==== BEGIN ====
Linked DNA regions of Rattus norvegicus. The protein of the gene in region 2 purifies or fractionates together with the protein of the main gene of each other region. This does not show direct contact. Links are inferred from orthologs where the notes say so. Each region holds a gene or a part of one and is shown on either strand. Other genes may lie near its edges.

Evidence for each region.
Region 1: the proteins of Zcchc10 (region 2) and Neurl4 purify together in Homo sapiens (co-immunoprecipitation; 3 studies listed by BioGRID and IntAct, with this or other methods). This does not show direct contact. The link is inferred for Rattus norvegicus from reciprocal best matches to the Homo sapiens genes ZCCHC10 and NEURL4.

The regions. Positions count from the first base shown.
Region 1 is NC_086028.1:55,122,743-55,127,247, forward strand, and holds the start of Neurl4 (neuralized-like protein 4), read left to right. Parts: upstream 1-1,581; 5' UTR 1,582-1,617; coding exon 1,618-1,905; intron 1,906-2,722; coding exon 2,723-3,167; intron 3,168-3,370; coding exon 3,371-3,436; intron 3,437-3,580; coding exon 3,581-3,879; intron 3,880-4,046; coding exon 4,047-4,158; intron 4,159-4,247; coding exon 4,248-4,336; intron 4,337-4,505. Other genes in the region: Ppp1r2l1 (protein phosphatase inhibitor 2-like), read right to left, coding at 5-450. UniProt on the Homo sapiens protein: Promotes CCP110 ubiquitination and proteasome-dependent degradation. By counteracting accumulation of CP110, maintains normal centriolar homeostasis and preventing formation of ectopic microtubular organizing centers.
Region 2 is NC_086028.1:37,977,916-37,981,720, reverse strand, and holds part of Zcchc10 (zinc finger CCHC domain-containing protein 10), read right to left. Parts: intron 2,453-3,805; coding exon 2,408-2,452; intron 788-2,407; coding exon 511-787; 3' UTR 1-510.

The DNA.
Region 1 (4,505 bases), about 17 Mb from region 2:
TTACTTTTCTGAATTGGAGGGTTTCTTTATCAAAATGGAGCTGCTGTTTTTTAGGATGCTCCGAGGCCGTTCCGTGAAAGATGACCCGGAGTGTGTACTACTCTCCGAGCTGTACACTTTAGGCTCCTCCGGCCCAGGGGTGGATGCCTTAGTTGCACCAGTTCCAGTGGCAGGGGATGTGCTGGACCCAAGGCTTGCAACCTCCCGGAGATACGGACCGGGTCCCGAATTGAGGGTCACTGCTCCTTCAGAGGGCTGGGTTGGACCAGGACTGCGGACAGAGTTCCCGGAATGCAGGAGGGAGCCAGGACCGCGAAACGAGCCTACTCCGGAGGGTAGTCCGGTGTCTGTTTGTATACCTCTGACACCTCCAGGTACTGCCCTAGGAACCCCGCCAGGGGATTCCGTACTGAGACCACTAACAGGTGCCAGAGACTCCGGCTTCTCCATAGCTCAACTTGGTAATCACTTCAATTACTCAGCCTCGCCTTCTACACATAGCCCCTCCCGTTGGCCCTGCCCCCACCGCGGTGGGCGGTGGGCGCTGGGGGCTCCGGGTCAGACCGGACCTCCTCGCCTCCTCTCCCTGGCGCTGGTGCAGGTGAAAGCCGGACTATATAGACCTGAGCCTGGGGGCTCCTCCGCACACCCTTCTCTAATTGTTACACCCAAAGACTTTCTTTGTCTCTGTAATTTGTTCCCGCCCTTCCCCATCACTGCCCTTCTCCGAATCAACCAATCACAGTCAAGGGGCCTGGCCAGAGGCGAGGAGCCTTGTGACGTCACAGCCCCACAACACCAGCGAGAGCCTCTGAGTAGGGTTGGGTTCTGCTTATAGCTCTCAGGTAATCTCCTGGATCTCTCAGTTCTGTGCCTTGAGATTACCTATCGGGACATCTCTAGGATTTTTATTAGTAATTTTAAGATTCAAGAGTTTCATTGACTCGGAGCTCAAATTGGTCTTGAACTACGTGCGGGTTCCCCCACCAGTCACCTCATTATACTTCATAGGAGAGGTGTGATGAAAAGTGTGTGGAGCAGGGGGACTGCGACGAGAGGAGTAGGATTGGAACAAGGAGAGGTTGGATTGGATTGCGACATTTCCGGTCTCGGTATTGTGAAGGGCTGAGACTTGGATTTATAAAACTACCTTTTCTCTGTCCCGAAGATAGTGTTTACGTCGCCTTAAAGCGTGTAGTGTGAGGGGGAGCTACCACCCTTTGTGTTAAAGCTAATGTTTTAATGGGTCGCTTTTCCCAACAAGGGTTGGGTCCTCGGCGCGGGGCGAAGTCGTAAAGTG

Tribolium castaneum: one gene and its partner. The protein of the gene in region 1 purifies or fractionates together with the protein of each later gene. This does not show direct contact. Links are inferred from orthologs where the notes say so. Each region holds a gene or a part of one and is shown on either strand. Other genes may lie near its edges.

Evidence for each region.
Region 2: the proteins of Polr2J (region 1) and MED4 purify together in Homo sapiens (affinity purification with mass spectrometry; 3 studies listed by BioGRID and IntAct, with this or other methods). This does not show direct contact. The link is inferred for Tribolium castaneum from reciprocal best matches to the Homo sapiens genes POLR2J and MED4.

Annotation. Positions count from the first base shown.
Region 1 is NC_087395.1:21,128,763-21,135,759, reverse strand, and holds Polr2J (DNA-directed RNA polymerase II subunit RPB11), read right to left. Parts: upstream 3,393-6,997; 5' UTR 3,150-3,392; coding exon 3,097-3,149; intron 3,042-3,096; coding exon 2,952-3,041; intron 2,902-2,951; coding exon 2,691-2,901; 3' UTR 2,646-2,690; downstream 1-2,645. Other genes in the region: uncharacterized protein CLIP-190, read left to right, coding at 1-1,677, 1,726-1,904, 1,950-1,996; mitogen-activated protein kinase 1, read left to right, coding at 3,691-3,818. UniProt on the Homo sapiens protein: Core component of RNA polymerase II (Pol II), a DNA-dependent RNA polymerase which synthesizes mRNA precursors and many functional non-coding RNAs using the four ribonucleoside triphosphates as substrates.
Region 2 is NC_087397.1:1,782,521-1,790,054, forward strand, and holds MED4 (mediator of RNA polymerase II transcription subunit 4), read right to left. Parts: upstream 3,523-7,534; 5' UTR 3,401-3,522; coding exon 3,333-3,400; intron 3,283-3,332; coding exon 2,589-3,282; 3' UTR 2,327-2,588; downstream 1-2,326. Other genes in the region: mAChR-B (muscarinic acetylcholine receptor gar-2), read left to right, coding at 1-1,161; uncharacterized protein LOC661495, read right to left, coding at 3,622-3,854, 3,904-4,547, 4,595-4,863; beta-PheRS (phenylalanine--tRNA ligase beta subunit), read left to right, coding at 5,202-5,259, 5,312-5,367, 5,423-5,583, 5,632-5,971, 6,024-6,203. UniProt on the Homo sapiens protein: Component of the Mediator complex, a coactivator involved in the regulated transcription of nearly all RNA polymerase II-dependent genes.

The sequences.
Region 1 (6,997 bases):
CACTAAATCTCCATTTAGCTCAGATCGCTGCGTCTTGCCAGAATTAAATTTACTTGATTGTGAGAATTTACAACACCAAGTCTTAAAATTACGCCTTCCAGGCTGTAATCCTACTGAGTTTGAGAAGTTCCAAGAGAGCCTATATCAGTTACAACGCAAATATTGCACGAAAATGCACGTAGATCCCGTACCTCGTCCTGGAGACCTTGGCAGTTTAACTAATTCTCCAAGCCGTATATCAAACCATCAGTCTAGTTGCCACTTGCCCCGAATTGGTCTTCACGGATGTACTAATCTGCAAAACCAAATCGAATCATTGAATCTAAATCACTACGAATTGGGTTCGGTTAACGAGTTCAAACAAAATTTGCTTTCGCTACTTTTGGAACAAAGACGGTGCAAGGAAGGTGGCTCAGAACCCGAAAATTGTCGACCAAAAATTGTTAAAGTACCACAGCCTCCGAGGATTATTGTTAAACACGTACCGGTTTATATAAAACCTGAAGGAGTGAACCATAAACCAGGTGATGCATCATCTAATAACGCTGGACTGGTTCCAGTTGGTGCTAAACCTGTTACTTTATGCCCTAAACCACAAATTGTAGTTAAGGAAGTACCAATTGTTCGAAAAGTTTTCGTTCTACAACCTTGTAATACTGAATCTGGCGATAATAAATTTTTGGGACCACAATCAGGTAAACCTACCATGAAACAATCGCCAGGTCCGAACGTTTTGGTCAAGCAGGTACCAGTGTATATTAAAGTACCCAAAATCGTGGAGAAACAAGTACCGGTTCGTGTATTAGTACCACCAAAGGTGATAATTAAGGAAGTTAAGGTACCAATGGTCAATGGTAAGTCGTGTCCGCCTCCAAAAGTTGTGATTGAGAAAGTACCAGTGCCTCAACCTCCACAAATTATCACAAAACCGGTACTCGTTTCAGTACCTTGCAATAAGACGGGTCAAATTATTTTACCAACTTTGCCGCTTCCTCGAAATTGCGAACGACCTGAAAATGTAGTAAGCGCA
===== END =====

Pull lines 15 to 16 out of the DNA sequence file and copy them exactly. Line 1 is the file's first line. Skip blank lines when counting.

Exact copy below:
Region 2 is NC_087397.1:1,782,521-1,790,054, forward strand, and holds MED4 (mediator of RNA polymerase II transcription subunit 4), read right to left. Parts: upstream 3,523-7,534; 5' UTR 3,401-3,522; coding exon 3,333-3,400; intron 3,283-3,332; coding exon 2,589-3,282; 3' UTR 2,327-2,588; downstream 1-2,326. Other genes in the region: mAChR-B (muscarinic acetylcholine receptor gar-2), read left to right, coding at 1-1,161; uncharacterized protein LOC661495, read right to left, coding at 3,622-3,854, 3,904-4,547, 4,595-4,863; beta-PheRS (phenylalanine--tRNA ligase beta subunit), read left to right, coding at 5,202-5,259, 5,312-5,367, 5,423-5,583, 5,632-5,971, 6,024-6,203. UniProt on the Homo sapiens protein: Component of the Mediator complex, a coactivator involved in the regulated transcription of nearly all RNA polymerase II-dependent genes.

The sequences.